Thank These Trends for Donald Trump
How the Republican frontrunner took advantage of Americans’ cynicism and distrust.
People are scratching their heads wondering how Donald Trump is still dominating the Republican primary race. Theories abound—a surprising number of which are astute, but incomplete. Arguably, the best takes on the causes of Trump-ism have come from Nicco Mele and Norm Ornstein, but most analysts have sought to push exclusive or simplistic theories.
The truth is, there is no one explanation for Trump’s staying power, be it stagnant wages (which can be blamed on immigration, automation, and globalization), white fears of a minority-majority nation (see why immigration is such an easy target?), or any of the other catch-all ideas that have been put forward.
In reality, what we are witnessing is the culmination of numerous cultural and technological shifts, many of which have nothing to do with policy or ideology. In fact, I would argue that Trump’s success could not possibly come about by virtue of merely one or two causes. This is the product of numerous trends, including fears about the rise of the so-called Islamic State widely known as ISIS, political correctness run amok, a GOP establishment that has largely ignored the concerns of the base, and an inept president in the White House.
This phenomenon is bipartisan, as is evidenced by the rise of Bernie Sanders, but it is much less disruptive on the Left. Republicans have been disproportionately hit for a variety of reasons—including the fact that these trends are coming to a head at the very moment the GOP is in the wilderness.
So how’d we wind up with frontrunner Trump? Since everyone has been talking about the frustration being felt by white working-class voters, as well as a sense that America “no longer wins,” as Trump says, I thought it would be helpful to also catalog some of the less talked about trends that have contributed to Trump-ism:
1. The rise of alternative media. Donald Trump doesn’t seem particularly tech savvy—not like, say, the Howard Dean campaign of 2004—but many of the trends driving enthusiasm for him are the product of a new media world that lacks consensus and gatekeepers.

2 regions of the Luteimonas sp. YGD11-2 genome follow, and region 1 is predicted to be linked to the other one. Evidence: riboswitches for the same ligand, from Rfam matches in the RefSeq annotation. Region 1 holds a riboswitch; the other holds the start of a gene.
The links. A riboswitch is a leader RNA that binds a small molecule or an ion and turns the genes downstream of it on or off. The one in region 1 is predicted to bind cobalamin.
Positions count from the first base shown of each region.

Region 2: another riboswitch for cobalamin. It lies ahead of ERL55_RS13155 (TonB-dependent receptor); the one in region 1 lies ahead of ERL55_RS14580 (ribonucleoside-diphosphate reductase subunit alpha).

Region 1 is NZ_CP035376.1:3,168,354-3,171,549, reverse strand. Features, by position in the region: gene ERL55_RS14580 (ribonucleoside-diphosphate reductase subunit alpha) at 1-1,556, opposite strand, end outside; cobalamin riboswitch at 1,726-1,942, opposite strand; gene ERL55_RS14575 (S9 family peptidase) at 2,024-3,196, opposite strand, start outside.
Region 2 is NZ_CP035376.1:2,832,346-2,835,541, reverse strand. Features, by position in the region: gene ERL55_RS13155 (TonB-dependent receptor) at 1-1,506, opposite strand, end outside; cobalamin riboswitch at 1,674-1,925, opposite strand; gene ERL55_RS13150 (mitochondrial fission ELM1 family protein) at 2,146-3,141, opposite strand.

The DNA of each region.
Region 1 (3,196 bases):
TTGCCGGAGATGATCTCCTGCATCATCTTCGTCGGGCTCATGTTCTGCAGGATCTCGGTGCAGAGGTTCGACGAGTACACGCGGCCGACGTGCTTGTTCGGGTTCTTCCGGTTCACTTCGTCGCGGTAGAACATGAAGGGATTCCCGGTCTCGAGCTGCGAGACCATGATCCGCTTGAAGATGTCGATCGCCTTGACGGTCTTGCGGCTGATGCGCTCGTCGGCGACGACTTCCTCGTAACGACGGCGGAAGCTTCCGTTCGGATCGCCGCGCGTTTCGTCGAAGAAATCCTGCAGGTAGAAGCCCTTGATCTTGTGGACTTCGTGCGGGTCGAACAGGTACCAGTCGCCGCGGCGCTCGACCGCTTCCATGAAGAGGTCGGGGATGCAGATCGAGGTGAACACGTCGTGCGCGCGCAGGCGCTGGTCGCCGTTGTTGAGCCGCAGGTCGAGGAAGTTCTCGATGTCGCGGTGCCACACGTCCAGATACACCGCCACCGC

The rise of talk radio, 24-hour cable news, and blogs are a positive development for those of us who lamented the mainstream media filter, but, as David Foster Wallace observed, they also create “a kind of epistemic free-for-all in which ‘the truth’ is wholly a matter of perspective and agenda.” When we only had three TV channels, there was a consensus and a shared culture. Today, we have traded that in for individualism, atomization, and anomie.
The most recent development in this decades-long trend is that the media has now become so small-d democratic that chances are you can find an outlet that will never challenge your thinking, as if it was tailored just for you and your biases. Fox News isn’t conservative enough for you? Then check out Breitbart. Is Mother Jones too moderate for your tastes? Try Jacobin. If there’s an audience, there’s now a media organization that caters to it—either online or on TV. And if all else fails, you can just curate a Facebook or Twitter feed to provide you with all the news and opinions you’re willing to hear.
In the old days, media gatekeepers were respected and they could have snuffed out a candidate like Trump. Just a few years ago, it’d be impossible to imagine him or any Republican candidate surviving the spat he had with Fox News this cycle. And forget about the mainstream media stopping Trump’s rise, seeing how it is now hated by much of the country.
A candidate like Trump can now fully sidestep the gatekeepers. He is able to tap into alternative and social media platforms to talk directly to the voters, and it doesn’t cost him a dime. What is more, he can introduce and drive narratives and ideas that, heretofore, were considered off-limits or “illegitimate.” Again, some of this sounds wonderful in theory, and in a way, it is. But tech utopians always learn that every new medium carries with it a double-edged sword.